The reason I have given this aspect of the exam it’s own section in this blog is because I really need to stress that this is not to be underestimated. I would say that actually 30-40% of this exam requires wordy narrative for the answers. When I was studying for FM and practising questions, I would always skip the wordy parts out and assume it would be easier to learn the answers closer to the exam. This was not a good idea as I realised during my mock exam that I really needed to focus on this as I was dropping a lot of marks here.
The explanations do tie in with the question and really demonstrate your understanding. These types of questions can be asked in any of these key examinable areas discussed above. From memory, the most wordy area and the area I spent the most time learning was around gearing and shareholder wealth. This is where the theory of Modigliani and Miller (M&M) comes in. At the time I found this to be quite complex but you do need to think about it logically. Debt is less risky than equity so it will of course be cheaper.
Other common areas that are examined in words are:
- Real options
- Business valuation models – pros and cons
- Equity sources and dividend policy
- Managing financial risk
After a lot of practise, you should start to find that even the wordy requirements are quite repetitive. For example, advantages of forward contracts compared to futures (tailored vs standardised). That is why I will bang on about practising.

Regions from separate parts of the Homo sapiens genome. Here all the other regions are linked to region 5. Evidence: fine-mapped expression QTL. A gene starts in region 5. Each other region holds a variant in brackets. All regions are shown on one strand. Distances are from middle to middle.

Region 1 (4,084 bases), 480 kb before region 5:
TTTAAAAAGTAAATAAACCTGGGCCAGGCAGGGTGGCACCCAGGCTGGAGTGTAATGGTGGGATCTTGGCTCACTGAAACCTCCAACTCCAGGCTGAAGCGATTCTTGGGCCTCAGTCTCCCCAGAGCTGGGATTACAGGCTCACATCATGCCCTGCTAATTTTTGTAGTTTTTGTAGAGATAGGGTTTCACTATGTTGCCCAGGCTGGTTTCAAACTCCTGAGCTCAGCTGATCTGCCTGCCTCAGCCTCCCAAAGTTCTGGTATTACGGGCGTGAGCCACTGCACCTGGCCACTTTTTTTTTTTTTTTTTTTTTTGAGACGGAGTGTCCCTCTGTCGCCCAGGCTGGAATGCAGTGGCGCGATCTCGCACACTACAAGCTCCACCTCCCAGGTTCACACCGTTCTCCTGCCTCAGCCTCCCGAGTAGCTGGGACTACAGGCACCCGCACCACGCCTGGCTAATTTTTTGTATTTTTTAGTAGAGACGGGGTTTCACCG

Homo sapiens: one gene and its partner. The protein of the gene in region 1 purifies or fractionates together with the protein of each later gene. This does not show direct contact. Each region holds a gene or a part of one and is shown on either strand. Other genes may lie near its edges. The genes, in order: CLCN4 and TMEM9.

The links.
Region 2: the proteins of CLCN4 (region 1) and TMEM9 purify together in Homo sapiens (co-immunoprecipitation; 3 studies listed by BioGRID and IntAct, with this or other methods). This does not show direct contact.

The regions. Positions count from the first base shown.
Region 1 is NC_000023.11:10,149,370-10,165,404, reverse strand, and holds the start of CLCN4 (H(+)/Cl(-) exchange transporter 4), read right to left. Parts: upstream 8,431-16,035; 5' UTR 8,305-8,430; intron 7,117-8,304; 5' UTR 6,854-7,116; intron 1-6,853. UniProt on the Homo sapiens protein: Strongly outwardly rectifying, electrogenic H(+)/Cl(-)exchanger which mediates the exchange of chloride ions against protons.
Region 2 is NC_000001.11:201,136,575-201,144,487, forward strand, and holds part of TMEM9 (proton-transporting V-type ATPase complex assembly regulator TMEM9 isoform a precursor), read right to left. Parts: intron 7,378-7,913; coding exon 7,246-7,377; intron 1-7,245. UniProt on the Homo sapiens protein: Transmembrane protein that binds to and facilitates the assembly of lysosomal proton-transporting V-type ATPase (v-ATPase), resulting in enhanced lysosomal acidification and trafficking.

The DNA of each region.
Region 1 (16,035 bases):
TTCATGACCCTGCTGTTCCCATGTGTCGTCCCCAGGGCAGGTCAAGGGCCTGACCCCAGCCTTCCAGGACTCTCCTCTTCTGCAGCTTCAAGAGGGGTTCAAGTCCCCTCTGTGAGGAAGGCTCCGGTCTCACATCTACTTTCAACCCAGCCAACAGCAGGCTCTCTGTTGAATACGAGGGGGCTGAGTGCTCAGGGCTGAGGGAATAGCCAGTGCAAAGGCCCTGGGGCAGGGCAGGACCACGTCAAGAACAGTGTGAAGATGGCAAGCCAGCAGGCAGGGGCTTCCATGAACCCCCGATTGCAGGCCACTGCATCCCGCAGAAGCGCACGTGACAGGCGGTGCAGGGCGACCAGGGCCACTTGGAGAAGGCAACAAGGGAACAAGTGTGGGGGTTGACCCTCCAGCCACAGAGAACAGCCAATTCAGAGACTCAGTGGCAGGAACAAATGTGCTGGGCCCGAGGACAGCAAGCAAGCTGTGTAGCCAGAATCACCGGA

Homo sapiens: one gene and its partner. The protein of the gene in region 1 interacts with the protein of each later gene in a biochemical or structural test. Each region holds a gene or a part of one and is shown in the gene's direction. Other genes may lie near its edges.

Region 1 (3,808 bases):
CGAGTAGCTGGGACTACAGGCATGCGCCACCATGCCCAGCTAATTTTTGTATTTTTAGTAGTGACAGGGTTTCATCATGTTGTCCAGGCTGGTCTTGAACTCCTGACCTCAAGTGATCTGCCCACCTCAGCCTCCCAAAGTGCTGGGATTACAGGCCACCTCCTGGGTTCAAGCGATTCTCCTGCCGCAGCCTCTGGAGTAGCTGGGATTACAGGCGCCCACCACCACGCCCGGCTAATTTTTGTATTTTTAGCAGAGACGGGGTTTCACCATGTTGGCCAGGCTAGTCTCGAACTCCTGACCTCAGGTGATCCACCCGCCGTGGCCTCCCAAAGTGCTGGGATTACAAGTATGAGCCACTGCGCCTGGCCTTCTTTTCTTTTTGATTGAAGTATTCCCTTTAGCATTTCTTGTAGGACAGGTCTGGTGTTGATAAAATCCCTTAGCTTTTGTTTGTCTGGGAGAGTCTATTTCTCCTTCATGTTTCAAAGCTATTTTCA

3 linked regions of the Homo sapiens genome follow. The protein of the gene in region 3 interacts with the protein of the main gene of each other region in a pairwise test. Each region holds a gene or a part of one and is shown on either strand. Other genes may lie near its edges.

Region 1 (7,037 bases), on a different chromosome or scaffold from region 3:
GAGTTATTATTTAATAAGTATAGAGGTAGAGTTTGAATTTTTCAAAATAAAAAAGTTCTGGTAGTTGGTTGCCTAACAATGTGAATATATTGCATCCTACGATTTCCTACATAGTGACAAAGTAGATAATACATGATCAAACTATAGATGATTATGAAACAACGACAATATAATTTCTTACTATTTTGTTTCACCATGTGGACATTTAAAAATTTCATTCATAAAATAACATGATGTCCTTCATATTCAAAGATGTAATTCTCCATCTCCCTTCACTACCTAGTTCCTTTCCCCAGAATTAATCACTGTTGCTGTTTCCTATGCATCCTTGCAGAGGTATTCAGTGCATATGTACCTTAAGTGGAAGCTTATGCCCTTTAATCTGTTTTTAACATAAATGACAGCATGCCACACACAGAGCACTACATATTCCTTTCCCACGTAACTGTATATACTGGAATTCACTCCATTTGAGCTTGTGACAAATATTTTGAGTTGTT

Study Tips for FM
ACA Financial Management is an exam that with a lot of practise you can definitely excel in regardless of your background. Do not get me wrong, it is not easy and it does require a lot of practise but it is one you should be able to pass. I have already provided my tips for how to minimise exam stress but here are some ACA Financial Management specific study tips that I believe should really help you successfully pass this exam:
- The best tip I could give you is to practise one financial risk management question a day. I did this even with BPT and BST in the same sitting and I am very glad I used this approach. This examinable area will be 30% of your exam so why not try to maximise your marks in this area? If you can score highly in this area you should be set to pass the exam. There are a few sub-topics as mentioned above but if you practise these daily you should be able to gain confidence in this difficult area. You should get better over time and learn from your mistakes. Leave a few questions unseen to practise before the exam.